Generous 3/4 cup sugar, plus more to taste
2 1/2 tablespoons cornstarch
6 tablespoons cranberry juice cocktail, or orange juice
3 cups 3/4-inch pieces fresh rhubarb
1 3/4 cups halved fresh strawberries
1 1/4 cups all-purpose white flour
2 1/2 tablespoons granulated sugar, divided
1/2 teaspoon baking powder
Scant 1/2 teaspoon salt
2 1/2 tablespoons cold butter, cut into bits
1 1/2 tablespoons corn oil or canola oil
5 tablespoons milk, plus more if needed

Preheat oven to 375 degrees F.

For filling: In a non-reactive 3-quart or larger stove-top and oven-proof casserole thoroughly stir together 3/4 cup sugar and cornstarch. Slowly stir in cranberry juice until well blended and smooth. Add rhubarb; cook over medium-high heat, stirring, just until liquid is thickened slightly and clear. Remove from heat; stir in strawberries. Taste and add more sugar, if desired.

For dough: In a medium-sized bowl, thoroughly stir together flour, 1 1/2 tablespoons sugar, baking powder and salt. Add butter and oil. Using a pastry blender, forks, or fingertips, cut in fat until mixture resembles coarse meal. Add milk to mixture, tossing with a fork just until evenly incorporated; if it seems dry, add a teaspoon or two extra milk. If mixture seems wet, let it stand 5 minutes to reduce stickiness.
Gently press dough together into a ball. Then press out into a flat 5-inch disc on a sheet of wax paper. Dust dough top with flour. Top with another sheet of paper. Press or roll out into a round slightly small than the diameter of the casserole used. Peel off one sheet of paper. Center dough, dough-side down, over fruit mixture. Peel off and discard second sheet. Make several decorative slashes radiating from center of dough top. Sprinkle reserved 1 tablespoon sugar over top.

Bake in middle third of oven for 35 to 45 minutes or until top is nicely browned and a toothpick inserted in center top comes out clean. Let cool at least 15 minutes before serving.
The cobbler will keep, refrigerated, for up to 3 days. Serve at room temperature or reheated to warm in a low oven.

Makes about 6 servings.

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Thursday, May 14, 2009

100 Great Days and Q & A's!

I am excited to say that my new book, Kneadlessly Simple, is about to reach a high water mark--100 consecutive days on the Amazon list of top selling cookbooks! I have been getting a lot of e-mails from people telling me they are happy with the book, and also from folks with questions that I've answered. Since many bakers out there may benefit from the Q & A's, I'm going to post some of them here. (I'll be posting some more in a few weeks). But first, just let me share a couple of the many compliments that have been so gratifying:

"I have fallen in love with your breads and techniques.”

“Two loaves so far have been fabulous and it’s a great way to make bread. A GREATLY NEEDED BOOK!!!”

“This is amazing—I always ruined everything I baked. Now I make great bread and it doesn’t even take any work.”

To check out a copy, go to or for Jessica's Biscuit Click here or for Barnes & Noble Click here.

Now on to the Q & A session:

How Brown is Too Brown?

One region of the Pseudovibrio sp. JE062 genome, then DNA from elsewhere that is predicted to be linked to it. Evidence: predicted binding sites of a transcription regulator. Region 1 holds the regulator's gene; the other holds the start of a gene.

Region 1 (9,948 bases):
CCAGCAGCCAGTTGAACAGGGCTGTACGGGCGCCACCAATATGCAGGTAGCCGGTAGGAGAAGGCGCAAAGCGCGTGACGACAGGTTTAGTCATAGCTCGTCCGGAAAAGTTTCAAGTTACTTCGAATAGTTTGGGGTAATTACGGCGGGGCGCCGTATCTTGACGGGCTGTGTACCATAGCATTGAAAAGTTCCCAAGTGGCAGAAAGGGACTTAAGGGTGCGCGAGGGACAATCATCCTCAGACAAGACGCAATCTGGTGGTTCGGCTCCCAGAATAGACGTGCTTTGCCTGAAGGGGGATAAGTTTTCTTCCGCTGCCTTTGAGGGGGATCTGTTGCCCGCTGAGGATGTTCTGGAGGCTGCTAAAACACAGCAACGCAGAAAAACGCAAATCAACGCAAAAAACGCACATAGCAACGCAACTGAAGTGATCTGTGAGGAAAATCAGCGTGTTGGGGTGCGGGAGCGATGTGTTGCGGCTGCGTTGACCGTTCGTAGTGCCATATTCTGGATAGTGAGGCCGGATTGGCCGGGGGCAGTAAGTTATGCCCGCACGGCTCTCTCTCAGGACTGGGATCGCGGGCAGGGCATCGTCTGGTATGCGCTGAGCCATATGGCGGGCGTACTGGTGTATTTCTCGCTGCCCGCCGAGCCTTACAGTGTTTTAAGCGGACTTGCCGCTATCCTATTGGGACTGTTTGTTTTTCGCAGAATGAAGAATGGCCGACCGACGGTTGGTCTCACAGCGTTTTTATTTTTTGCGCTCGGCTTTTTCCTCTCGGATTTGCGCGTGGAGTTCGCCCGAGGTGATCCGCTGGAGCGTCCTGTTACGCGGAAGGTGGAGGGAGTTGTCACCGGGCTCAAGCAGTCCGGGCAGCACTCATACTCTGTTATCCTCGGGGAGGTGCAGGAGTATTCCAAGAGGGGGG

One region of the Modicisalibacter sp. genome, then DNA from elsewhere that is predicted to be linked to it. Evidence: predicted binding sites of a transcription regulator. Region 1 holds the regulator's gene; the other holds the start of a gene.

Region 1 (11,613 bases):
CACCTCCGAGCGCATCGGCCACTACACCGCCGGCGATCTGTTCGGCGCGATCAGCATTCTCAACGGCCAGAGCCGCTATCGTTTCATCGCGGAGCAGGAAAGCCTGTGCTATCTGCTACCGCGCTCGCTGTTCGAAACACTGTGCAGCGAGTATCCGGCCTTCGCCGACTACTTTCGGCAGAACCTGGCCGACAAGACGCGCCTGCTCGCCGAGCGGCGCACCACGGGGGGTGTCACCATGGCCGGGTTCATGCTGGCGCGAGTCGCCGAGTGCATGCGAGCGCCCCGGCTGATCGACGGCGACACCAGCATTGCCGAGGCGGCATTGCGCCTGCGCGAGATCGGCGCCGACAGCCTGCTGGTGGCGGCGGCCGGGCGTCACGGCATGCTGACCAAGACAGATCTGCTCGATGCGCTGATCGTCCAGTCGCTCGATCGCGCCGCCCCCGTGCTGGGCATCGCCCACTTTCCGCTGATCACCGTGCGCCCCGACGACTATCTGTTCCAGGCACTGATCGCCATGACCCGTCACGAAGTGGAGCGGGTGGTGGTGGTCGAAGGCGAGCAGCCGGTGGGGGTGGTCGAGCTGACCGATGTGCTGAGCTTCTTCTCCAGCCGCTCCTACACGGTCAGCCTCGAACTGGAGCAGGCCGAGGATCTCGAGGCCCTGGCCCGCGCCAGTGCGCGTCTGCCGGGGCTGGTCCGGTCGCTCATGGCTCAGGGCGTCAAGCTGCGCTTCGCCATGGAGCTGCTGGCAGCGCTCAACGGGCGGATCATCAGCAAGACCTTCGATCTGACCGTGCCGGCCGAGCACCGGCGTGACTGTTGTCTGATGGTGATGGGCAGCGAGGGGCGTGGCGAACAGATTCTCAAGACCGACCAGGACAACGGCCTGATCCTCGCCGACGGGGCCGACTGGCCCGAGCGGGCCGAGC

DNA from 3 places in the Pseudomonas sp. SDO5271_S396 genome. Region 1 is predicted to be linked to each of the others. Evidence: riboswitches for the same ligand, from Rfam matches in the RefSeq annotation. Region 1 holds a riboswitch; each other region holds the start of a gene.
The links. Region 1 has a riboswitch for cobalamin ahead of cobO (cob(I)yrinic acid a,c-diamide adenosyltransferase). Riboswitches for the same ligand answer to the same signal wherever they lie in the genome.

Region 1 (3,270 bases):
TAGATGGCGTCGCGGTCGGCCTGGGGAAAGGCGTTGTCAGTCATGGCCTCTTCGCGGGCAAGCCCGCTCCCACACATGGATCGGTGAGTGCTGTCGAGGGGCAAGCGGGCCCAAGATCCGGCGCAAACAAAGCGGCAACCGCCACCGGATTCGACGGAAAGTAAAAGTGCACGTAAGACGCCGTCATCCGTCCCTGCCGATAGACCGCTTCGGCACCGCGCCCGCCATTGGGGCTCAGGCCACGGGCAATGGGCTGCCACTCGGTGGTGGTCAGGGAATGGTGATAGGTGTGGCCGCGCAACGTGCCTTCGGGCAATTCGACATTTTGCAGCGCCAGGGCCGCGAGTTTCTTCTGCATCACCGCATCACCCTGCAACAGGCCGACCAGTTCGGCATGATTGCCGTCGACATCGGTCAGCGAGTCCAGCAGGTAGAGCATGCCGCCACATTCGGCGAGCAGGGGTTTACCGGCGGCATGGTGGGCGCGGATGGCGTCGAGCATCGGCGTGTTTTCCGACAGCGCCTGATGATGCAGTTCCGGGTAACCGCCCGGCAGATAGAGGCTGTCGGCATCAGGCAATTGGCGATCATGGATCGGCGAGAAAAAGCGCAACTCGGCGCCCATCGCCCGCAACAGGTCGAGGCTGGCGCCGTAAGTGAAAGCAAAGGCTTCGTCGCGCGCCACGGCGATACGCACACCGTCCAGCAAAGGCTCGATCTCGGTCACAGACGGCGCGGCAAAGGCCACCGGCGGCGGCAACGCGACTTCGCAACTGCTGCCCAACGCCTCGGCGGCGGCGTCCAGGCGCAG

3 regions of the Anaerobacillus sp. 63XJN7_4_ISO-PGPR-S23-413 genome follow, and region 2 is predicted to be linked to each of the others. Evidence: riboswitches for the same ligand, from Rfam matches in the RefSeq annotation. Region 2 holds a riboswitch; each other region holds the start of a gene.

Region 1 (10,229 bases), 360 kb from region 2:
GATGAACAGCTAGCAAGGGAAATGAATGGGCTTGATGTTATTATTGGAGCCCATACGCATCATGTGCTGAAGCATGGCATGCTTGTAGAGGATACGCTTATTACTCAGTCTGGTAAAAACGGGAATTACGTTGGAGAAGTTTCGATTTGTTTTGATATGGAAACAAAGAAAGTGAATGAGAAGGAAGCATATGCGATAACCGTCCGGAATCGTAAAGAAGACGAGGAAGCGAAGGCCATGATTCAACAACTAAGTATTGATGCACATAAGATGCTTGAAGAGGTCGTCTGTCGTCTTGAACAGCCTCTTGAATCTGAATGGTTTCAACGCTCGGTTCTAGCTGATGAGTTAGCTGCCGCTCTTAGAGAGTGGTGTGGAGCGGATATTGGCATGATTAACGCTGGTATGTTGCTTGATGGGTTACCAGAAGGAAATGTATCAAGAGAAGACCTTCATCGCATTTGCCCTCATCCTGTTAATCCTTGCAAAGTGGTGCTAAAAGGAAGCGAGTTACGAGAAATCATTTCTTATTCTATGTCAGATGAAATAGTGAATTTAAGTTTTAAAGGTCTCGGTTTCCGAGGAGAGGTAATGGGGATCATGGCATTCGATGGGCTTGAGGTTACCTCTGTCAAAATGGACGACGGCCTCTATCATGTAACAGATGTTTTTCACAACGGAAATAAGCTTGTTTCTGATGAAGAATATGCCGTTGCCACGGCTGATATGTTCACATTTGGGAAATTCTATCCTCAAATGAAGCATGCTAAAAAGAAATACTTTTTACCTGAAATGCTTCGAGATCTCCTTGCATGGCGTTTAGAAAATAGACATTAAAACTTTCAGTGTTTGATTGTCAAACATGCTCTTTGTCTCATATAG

Q: I’ve been baking your breads and am very happy with them, but my Grandma (she used to be the big baker in the family) thinks they come out looking too brown. Am I doing something wrong?

A: Nope, you are doing everything right! Your grandmother is probably used to breads made the traditional way, and they don’t brown as deeply or as quickly as those produced using the cool, slow-rise method. It’s because the long, slow rise gives certain enzymes that promote browning and lend fuller flavor more time to do their work.
Actually, deeper browning is a hallmark of today’s artisan-style breads. Some professional artisan bakers insist that deep browning is essential to creating a fine loaf. (One well-respected baker I know even posted a note in his new establishment telling customers that his breads were not over-baked, that the darker color meant they would have more flavor.) He’s right to a point, but I feel this is also a matter of personal taste. If you (or your grandmother) like less browning, just lower the baking temperature 25 degrees F from what is recommended in the recipe. Also, cover ing the loaf top with foil (shiny side out) halfway through baking will slow the browning process.

Why Fast-Rising Yeast?
Your recipes all feature a long, slow rise, so why do I need to use “fast-rising” yeast?

A: A very good question! When the “fast-rising” yeasts came on the market in the 1980s, manufacturers dubbed them that to spotlight one of their advantages over the regular active dry yeast. But the newer yeast products have another useful property that makes them just the right choice for the Kneadlessly Simple method; the particles are finer and hydrate more easily. As a result, they can be conveniently added directly into dry ingredients without being activated in warm water first. Unlike ordinary active dry yeast products, the fast-rising kind will grow and leaven well even when the dough is mixed together using ice cold water, a step that’s integral in the Kneadlessly Simple approach.

Whole Wheat Flour for White?
Q:I am a real nut about whole wheat, and wonder if one can use the whole wheat bread flour rather than the white bread flour. I just discovered the whole wheat bread flour at our local natural food store.